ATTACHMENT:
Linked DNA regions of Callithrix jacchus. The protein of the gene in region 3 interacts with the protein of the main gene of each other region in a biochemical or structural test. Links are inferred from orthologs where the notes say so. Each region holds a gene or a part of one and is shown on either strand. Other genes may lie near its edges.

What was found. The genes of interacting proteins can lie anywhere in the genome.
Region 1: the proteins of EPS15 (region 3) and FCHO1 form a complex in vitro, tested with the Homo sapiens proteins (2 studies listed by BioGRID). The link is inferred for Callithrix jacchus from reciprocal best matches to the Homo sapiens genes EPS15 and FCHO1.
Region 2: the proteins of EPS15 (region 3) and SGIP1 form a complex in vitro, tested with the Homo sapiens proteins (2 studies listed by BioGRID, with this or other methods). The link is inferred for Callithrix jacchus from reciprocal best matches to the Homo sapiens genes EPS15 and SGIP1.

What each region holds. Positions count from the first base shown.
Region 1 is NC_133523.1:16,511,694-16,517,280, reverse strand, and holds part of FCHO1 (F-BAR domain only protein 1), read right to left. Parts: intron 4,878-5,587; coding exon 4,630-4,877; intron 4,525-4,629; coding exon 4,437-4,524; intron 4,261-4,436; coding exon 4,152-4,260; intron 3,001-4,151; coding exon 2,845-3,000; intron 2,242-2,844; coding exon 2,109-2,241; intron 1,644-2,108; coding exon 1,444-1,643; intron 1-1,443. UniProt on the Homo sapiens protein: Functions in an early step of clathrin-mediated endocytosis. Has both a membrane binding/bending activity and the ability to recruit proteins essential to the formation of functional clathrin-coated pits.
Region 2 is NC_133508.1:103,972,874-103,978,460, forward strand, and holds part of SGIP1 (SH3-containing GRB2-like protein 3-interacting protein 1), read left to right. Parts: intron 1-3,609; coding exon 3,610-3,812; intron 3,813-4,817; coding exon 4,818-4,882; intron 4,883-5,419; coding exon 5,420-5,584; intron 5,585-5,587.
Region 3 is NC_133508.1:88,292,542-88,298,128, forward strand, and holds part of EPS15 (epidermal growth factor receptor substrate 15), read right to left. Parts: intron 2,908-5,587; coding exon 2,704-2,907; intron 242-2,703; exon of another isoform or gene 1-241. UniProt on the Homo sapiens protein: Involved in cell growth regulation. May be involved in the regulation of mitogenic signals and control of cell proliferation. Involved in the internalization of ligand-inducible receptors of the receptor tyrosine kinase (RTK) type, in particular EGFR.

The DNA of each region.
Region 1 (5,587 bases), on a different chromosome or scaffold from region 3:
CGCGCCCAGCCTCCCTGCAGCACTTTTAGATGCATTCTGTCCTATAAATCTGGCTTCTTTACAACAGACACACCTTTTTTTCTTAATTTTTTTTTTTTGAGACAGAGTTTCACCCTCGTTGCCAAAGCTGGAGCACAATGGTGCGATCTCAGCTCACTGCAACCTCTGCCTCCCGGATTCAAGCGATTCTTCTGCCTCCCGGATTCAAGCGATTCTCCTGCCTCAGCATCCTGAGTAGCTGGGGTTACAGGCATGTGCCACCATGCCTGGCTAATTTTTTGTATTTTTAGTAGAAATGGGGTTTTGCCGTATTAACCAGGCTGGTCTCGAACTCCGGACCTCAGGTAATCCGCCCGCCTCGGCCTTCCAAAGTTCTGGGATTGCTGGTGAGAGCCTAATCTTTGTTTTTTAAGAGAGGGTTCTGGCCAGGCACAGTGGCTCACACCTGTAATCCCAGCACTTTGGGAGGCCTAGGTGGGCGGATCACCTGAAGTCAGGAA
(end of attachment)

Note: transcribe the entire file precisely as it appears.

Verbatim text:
Linked DNA regions of Callithrix jacchus. The protein of the gene in region 3 interacts with the protein of the main gene of each other region in a biochemical or structural test. Links are inferred from orthologs where the notes say so. Each region holds a gene or a part of one and is shown on either strand. Other genes may lie near its edges.

What was found. The genes of interacting proteins can lie anywhere in the genome.
Region 1: the proteins of EPS15 (region 3) and FCHO1 form a complex in vitro, tested with the Homo sapiens proteins (2 studies listed by BioGRID). The link is inferred for Callithrix jacchus from reciprocal best matches to the Homo sapiens genes EPS15 and FCHO1.
Region 2: the proteins of EPS15 (region 3) and SGIP1 form a complex in vitro, tested with the Homo sapiens proteins (2 studies listed by BioGRID, with this or other methods). The link is inferred for Callithrix jacchus from reciprocal best matches to the Homo sapiens genes EPS15 and SGIP1.

What each region holds. Positions count from the first base shown.
Region 1 is NC_133523.1:16,511,694-16,517,280, reverse strand, and holds part of FCHO1 (F-BAR domain only protein 1), read right to left. Parts: intron 4,878-5,587; coding exon 4,630-4,877; intron 4,525-4,629; coding exon 4,437-4,524; intron 4,261-4,436; coding exon 4,152-4,260; intron 3,001-4,151; coding exon 2,845-3,000; intron 2,242-2,844; coding exon 2,109-2,241; intron 1,644-2,108; coding exon 1,444-1,643; intron 1-1,443. UniProt on the Homo sapiens protein: Functions in an early step of clathrin-mediated endocytosis. Has both a membrane binding/bending activity and the ability to recruit proteins essential to the formation of functional clathrin-coated pits.
Region 2 is NC_133508.1:103,972,874-103,978,460, forward strand, and holds part of SGIP1 (SH3-containing GRB2-like protein 3-interacting protein 1), read left to right. Parts: intron 1-3,609; coding exon 3,610-3,812; intron 3,813-4,817; coding exon 4,818-4,882; intron 4,883-5,419; coding exon 5,420-5,584; intron 5,585-5,587.
Region 3 is NC_133508.1:88,292,542-88,298,128, forward strand, and holds part of EPS15 (epidermal growth factor receptor substrate 15), read right to left. Parts: intron 2,908-5,587; coding exon 2,704-2,907; intron 242-2,703; exon of another isoform or gene 1-241. UniProt on the Homo sapiens protein: Involved in cell growth regulation. May be involved in the regulation of mitogenic signals and control of cell proliferation. Involved in the internalization of ligand-inducible receptors of the receptor tyrosine kinase (RTK) type, in particular EGFR.

The DNA of each region.
Region 1 (5,587 bases), on a different chromosome or scaffold from region 3:
CGCGCCCAGCCTCCCTGCAGCACTTTTAGATGCATTCTGTCCTATAAATCTGGCTTCTTTACAACAGACACACCTTTTTTTCTTAATTTTTTTTTTTTGAGACAGAGTTTCACCCTCGTTGCCAAAGCTGGAGCACAATGGTGCGATCTCAGCTCACTGCAACCTCTGCCTCCCGGATTCAAGCGATTCTTCTGCCTCCCGGATTCAAGCGATTCTCCTGCCTCAGCATCCTGAGTAGCTGGGGTTACAGGCATGTGCCACCATGCCTGGCTAATTTTTTGTATTTTTAGTAGAAATGGGGTTTTGCCGTATTAACCAGGCTGGTCTCGAACTCCGGACCTCAGGTAATCCGCCCGCCTCGGCCTTCCAAAGTTCTGGGATTGCTGGTGAGAGCCTAATCTTTGTTTTTTAAGAGAGGGTTCTGGCCAGGCACAGTGGCTCACACCTGTAATCCCAGCACTTTGGGAGGCCTAGGTGGGCGGATCACCTGAAGTCAGGAA